An on-demand version of this webinar is available.
In association with
The consensus is that electronic patient records are essential to delivering more joined up and integrated care. NHS England’s stated aim is therefore for all hospitals to have an EPR in place by 2025. These systems are seen as a key means of supporting improvements to the quality and management of services, including by putting information at clinicians’ fingertips.
However, a growing body of research evidence suggests that, as currently implemented, EPRs can actually contribute to clinician burnout. On some systems it can be difficult to complete tasks swiftly which means increased time spent on creating clinical documentation, often outside working hours.
The danger is that, in some instances, EPRs – a huge investment, and complicated to implement – can therefore cause challenges as well as solving them.
In this HSJ webinar, run in association with Nuance Communications, a small panel considered this issue. What are the current challenges with using EPRs? How are these affecting clinical practice? And, most importantly, what might be done to address these issues such that EPRs fulfil their promise to reduce pressures on clinicians?
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Jonathan Cowley, consultant colorectal surgeon and chief clinical information officer, Calderdale and Huddersfield Foundation Trust
Following completion of surgical training in 2015, Jonathan obtained a post as a consultant colorectal surgeon at Calderdale and Huddersfield FT. Having completed five years as clinical director for general surgery he took over as chief clinical information officer in 2022. The trust has a strong digital strategy and in 2017 went live with its EPR in all areas. The trust continues to augment this with the integration of other systems such as voice recognition, e-consent, video appointments amongst a few to support the delivery of patient care.
William Kenworthy, chief medical information officer, Royal Free London Foundation Trust
William is currently undertaking anaesthetic training in Brighton and also serves as a chief medical information officer at Royal Free London Foundation Trust. He was a clinical superuser for the launch of the trust’s electronic patient record, and is now clinical lead for the deployment of voice recognition software into the EPR. His aim is to help design efficient workflows that allow clinicians to focus their attention on decision-making and meaningful patient interactions.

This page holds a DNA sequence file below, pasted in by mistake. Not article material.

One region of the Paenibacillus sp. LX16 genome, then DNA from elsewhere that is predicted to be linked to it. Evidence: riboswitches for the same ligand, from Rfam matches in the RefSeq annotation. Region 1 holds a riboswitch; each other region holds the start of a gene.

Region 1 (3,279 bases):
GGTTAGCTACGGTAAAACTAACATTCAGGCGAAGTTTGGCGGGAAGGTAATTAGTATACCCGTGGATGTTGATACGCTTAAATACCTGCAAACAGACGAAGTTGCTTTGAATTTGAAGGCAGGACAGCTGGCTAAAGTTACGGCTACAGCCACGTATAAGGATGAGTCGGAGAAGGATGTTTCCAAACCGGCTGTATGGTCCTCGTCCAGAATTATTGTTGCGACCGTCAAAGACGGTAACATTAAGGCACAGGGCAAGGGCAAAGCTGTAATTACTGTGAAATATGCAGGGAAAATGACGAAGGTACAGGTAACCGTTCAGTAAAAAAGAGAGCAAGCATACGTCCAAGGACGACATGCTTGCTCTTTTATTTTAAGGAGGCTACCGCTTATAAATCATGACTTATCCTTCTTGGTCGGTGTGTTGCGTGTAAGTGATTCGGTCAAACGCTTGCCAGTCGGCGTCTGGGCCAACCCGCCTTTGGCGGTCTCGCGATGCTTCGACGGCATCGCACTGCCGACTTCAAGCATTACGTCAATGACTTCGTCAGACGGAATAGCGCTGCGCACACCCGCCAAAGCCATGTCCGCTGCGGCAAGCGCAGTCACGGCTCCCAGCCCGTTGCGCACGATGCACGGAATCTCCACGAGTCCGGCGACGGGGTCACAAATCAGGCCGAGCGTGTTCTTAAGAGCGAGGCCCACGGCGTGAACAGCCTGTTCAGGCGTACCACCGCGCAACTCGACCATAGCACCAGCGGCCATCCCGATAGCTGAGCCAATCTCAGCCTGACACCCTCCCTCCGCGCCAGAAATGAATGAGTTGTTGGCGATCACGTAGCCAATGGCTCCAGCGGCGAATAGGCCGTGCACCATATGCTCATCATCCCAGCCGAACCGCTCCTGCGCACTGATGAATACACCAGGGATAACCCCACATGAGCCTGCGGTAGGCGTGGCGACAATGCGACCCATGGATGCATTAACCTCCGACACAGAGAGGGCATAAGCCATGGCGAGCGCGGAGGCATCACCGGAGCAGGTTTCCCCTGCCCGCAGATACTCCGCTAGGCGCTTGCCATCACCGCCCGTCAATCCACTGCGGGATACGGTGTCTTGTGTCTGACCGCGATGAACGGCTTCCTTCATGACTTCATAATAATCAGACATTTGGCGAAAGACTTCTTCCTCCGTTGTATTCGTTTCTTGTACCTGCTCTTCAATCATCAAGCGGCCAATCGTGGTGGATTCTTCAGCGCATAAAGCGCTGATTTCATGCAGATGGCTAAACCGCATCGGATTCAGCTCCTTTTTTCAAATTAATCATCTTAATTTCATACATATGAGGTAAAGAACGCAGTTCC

Jay Mehta, GP registrar, North Central London and staff governor, Royal Free London Foundation Trust
Jay is a GP specialist trainee in North Central London, and a staff governor and former chief medical information officer at Royal Free London Foundation Trust. Jay was responsible for the medical aspects of an electronic patient record implementation at Barnet, Chase Farm and Royal Free Hospitals and their satellite sites to more than 10,000 staff over a four-year programme, and he now enjoys a role on the trust’s Council of Governors, holding the trust board of directors accountable to staff, patients and the public.
Umang Patel, chief clinical information officer, Microsoft and paediatrician, Frimley Park Foundation Trust
Umang is Microsoft’s chief clinical information officer and also a practising doctor. He has worked across commercial and public sectors in healthcare both from the payer and provider perspective. An NHS Leadership Academy fellow, Dr Patel joined Microsoft from Babylon Health where he served as clinical director.
Claire Read, chair, HSJ
Claire Read is a professional writer and editor who has specialised in healthcare throughout her 20-year career. She has been a regular contributor to HSJ since 2012 and has a particular interest in healthcare digitisation and technology.